How Knights Work

Becoming a Knight

Armored gloves rest on a bench before the start of a jousting tournament re-enactment.
Peter Macdiarmid/Getty Images

The boys who trained to be knights were generally the sons of knights or lords. (In some cases, the sons of commoners could train for knighthood -- as in the movie "A Knight's Tale.") These children were cared for by the women of the castle until they turned 7, when they were placed in the house of another lord or knight. There, they were bestowed with the title of page. Huntsmen and falconers taught them how to hunt, and priests or chaplains taught them religion, reading and writing. Pages learned to fight by imitating knights and practiced combat with each other using wooden swords and lances.

When a page turned 14, he could become an esquire (or, more simply, squire). In a religious ceremony, the new squire took a consecrated sword from a bishop or priest and swore to use it for religious and honorable purposes. After this ceremony, the squire took his place in his lord's household and attended to his duties. There were different squires for specific duties.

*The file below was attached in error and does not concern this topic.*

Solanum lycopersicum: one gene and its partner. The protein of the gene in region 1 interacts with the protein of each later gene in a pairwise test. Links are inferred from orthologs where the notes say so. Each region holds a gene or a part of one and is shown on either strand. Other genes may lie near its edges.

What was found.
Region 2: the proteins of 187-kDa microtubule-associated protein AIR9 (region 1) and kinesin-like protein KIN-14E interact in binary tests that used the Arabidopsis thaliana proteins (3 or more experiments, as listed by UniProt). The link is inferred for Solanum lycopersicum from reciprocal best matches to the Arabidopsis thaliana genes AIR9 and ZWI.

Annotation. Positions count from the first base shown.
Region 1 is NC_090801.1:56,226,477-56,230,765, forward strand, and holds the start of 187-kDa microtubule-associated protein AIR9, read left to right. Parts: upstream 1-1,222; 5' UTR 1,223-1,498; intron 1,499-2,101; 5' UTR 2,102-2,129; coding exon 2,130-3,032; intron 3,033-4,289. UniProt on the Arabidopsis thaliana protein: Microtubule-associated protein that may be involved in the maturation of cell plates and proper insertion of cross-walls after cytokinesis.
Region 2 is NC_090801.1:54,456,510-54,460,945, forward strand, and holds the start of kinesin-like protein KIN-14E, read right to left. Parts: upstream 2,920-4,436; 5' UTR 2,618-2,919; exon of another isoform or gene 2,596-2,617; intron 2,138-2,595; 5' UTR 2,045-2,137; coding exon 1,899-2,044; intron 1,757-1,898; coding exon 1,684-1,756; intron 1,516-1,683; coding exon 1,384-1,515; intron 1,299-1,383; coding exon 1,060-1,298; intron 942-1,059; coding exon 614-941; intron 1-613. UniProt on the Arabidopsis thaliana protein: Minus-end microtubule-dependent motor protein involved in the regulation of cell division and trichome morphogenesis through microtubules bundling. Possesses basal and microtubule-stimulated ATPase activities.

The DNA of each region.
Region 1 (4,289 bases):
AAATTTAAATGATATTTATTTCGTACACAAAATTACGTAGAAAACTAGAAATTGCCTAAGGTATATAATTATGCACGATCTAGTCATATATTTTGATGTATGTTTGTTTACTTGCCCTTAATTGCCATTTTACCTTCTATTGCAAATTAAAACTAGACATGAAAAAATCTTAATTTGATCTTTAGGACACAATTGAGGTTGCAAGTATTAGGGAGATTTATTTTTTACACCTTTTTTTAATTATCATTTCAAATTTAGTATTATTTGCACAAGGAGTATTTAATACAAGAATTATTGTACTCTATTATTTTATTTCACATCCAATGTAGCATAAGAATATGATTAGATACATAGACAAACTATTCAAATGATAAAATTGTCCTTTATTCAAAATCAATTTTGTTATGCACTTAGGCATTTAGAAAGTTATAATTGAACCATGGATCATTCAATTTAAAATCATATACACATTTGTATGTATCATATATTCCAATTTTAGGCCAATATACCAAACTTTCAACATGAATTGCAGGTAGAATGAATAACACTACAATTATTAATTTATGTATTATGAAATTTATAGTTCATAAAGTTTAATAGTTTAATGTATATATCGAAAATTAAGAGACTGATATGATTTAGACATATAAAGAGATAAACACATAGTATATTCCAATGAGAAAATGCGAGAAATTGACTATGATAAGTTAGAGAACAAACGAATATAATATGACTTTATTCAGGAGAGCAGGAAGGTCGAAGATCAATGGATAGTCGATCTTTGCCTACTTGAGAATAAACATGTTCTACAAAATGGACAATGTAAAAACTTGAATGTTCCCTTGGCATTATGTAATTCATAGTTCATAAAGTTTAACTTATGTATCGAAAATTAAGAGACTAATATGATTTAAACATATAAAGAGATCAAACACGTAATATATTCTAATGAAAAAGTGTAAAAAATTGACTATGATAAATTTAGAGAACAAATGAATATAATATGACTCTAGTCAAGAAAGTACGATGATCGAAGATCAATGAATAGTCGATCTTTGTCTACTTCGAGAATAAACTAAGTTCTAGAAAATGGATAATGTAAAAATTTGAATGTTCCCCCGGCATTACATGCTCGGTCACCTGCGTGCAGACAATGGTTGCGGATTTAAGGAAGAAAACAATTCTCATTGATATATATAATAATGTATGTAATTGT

• The squire of the body was the personal servant of a knight or his lady.
  • The squire of the chamber, or chamberlain, attended to the rooms of the castle.
  • The carving squire, or table squire, carved the meat and attended to the banquet tables.
  • The squire of the wines managed the wine cellar.
  • The squire of the pantry stocked and kept track of household goods in the pantry.
  • The squire of arms cleaned and maintained the armor and swords.
  • The squire of honor assisted the lord in all ceremonies and feasts.

During this period of squiring, the would-be knight learned to serve and mastered the intricacies of social behavior and chivalry.

Besides carrying out their duties in the lord's household, squires learned the martial arts of being a knight. They learned how to handle horses and continued practicing with wooden swords and lances -- sometimes with the knights themselves. They wore chain-mail armor to get used to its weight (and sometimes even danced in hauberks, or chain-mail shirts). As they got older, they exercised and trained in full armor. Squires would also assist the knights in combat, at tournaments and in travel to foreign lands (carrying and cleaning armor, taking care of the knight's horses, packing baggage).

Upon turning 21, a squire was ready to be knighted.­­